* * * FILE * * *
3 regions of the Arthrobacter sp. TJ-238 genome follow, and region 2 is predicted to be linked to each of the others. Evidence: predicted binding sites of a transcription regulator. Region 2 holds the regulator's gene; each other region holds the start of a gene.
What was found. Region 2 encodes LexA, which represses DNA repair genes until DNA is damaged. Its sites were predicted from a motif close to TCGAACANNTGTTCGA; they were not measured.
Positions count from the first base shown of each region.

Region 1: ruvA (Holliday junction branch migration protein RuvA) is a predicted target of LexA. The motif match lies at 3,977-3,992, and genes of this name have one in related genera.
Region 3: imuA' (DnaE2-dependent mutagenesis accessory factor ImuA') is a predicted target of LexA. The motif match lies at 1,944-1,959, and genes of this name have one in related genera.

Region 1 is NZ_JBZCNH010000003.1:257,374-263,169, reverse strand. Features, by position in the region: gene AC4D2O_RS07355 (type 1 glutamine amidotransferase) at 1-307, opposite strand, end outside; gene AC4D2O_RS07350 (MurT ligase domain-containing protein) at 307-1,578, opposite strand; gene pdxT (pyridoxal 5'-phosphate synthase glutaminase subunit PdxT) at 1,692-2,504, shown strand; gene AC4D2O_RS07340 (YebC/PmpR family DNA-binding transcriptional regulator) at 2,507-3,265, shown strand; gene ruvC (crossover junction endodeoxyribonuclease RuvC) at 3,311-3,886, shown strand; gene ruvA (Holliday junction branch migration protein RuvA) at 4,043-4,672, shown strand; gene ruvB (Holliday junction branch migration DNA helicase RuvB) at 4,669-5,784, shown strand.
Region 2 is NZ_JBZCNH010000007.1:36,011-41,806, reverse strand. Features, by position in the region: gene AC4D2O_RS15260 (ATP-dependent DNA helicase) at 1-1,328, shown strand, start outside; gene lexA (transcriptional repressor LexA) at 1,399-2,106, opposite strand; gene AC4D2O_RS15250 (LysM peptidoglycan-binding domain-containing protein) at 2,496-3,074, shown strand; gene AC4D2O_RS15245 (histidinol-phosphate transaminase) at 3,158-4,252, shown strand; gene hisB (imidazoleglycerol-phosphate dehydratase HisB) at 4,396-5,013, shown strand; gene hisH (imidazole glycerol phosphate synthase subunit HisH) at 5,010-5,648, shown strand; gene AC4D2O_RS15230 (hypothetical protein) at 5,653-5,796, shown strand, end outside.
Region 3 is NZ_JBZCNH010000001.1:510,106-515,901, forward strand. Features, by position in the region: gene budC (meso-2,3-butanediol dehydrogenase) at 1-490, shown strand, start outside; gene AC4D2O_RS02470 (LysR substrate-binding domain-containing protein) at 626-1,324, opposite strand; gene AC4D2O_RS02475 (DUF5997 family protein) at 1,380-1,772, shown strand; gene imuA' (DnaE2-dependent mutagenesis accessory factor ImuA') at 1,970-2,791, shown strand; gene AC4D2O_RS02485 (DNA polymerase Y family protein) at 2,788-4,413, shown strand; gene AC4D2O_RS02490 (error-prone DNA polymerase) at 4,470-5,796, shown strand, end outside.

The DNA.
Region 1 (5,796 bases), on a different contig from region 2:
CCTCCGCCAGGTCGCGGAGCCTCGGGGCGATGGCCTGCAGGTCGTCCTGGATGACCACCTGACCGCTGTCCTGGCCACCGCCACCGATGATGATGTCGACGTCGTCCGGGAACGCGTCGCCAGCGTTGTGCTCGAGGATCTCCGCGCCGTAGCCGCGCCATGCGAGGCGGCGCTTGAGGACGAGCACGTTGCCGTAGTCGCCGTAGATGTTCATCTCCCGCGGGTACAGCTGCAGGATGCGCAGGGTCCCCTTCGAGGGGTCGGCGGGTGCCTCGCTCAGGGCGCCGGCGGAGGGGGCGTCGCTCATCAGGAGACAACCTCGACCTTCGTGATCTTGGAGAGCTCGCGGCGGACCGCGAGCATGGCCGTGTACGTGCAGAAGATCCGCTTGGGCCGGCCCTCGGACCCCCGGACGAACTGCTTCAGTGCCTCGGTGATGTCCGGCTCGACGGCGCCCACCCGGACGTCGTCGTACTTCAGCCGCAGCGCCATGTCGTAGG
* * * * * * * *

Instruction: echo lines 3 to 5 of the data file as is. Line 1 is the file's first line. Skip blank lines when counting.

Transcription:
Positions count from the first base shown of each region.

Region 1: ruvA (Holliday junction branch migration protein RuvA) is a predicted target of LexA. The motif match lies at 3,977-3,992, and genes of this name have one in related genera.
Region 3: imuA' (DnaE2-dependent mutagenesis accessory factor ImuA') is a predicted target of LexA. The motif match lies at 1,944-1,959, and genes of this name have one in related genera.